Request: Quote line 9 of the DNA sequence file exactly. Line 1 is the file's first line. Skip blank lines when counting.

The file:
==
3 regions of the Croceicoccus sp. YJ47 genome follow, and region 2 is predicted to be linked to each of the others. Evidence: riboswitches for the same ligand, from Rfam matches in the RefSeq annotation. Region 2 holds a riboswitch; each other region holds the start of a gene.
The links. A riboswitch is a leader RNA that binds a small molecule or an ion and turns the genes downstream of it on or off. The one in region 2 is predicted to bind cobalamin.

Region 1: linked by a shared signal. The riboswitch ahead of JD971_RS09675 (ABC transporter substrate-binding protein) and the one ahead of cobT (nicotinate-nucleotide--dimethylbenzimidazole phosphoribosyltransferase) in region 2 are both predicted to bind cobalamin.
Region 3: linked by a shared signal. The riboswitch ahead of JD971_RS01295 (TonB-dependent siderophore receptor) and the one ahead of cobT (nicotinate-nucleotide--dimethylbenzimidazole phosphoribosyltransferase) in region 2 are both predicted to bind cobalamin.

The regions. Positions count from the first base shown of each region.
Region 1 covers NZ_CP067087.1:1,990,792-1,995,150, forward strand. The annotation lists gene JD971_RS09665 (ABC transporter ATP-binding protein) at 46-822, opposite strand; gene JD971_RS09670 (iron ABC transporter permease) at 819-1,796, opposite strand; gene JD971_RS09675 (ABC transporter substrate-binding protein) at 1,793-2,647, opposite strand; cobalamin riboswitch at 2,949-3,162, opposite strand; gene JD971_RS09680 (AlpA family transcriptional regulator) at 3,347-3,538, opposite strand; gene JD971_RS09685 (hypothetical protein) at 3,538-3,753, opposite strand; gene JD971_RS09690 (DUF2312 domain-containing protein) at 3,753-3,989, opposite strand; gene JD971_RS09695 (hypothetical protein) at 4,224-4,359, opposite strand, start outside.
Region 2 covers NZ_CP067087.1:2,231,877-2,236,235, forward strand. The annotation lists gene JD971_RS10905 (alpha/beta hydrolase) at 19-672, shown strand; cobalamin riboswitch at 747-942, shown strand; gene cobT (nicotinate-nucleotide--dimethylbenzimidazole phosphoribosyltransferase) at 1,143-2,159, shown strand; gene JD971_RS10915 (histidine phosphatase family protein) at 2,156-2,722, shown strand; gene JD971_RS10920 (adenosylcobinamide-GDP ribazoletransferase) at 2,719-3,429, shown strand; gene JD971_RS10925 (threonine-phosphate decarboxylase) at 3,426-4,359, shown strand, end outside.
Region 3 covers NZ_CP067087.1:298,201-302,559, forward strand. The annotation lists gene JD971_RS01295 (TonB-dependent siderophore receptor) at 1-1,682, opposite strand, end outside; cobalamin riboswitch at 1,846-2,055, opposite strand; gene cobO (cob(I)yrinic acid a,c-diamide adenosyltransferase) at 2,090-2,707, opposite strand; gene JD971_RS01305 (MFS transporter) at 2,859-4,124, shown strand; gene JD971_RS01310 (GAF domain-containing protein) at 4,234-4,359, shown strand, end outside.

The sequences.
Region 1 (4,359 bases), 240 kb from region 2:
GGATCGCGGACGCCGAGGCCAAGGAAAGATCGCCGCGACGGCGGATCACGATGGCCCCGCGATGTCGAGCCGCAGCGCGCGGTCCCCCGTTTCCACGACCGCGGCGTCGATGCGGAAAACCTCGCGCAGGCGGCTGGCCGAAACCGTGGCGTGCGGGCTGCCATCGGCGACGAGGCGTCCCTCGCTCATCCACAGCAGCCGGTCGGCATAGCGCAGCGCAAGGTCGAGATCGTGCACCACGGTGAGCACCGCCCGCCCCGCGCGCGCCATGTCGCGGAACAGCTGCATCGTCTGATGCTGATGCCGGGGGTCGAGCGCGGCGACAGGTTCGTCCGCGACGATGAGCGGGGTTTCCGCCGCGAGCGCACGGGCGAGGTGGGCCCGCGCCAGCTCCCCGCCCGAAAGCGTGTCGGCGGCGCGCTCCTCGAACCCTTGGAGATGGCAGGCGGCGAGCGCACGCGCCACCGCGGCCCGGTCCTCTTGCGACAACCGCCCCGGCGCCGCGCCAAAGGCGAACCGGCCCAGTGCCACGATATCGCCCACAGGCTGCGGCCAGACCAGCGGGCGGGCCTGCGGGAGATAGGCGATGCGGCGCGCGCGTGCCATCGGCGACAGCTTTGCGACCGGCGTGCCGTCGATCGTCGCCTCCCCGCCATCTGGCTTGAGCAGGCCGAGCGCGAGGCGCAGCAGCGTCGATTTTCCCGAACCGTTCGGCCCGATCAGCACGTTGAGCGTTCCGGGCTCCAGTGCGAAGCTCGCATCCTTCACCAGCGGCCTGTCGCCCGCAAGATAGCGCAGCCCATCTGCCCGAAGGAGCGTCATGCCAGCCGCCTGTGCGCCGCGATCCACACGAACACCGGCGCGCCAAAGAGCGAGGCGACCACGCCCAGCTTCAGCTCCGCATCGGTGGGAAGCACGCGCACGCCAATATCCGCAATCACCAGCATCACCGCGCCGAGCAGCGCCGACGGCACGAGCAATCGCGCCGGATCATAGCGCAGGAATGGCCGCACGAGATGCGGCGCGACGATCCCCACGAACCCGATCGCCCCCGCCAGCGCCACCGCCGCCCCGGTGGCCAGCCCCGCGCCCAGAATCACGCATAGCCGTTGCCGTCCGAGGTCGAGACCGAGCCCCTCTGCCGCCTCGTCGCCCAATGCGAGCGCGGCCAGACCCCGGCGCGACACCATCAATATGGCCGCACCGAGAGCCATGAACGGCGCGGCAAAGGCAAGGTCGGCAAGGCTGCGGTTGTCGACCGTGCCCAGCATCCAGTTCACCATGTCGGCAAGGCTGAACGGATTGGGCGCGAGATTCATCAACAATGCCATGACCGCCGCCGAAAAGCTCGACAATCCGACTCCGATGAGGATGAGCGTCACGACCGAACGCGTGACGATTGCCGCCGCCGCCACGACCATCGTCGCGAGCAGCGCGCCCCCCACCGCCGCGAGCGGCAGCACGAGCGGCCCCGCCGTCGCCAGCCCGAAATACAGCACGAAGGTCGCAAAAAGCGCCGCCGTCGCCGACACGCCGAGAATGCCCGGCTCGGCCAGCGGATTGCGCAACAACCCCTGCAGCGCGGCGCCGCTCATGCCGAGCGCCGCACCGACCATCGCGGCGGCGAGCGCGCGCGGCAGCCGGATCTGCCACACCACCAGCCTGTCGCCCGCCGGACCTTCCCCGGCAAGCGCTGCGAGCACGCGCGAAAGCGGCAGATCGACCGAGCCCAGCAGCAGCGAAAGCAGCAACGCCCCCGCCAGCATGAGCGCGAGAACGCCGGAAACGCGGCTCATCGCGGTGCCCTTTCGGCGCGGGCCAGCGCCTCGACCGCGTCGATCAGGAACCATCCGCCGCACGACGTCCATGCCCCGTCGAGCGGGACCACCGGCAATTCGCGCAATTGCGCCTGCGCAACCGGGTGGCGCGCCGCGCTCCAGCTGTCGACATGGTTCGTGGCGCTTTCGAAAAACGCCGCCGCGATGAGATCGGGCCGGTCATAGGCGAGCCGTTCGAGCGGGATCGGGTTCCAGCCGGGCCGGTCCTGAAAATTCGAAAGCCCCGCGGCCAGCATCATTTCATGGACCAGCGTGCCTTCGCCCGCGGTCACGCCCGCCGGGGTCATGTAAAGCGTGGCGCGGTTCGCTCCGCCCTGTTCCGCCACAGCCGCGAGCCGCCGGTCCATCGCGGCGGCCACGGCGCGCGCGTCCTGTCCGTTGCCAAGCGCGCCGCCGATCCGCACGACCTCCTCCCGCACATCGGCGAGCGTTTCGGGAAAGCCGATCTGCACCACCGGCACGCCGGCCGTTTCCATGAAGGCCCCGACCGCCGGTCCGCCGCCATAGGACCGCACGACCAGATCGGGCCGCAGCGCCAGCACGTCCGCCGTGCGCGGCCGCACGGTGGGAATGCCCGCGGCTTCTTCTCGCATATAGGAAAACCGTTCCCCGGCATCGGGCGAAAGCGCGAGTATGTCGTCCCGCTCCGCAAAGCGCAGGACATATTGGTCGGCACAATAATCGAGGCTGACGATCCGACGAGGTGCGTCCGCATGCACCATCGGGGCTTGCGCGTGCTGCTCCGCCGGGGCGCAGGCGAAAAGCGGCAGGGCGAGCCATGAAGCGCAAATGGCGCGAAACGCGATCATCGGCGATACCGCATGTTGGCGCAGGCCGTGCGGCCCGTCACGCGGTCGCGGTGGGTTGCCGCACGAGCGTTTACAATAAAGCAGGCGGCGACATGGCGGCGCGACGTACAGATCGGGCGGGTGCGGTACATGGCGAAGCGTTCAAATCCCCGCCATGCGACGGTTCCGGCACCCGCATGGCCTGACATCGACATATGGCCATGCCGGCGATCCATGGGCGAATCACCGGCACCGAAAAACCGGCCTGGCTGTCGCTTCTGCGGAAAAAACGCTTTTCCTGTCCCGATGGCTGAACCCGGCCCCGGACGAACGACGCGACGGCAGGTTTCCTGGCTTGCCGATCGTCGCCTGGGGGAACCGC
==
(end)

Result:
The sequences.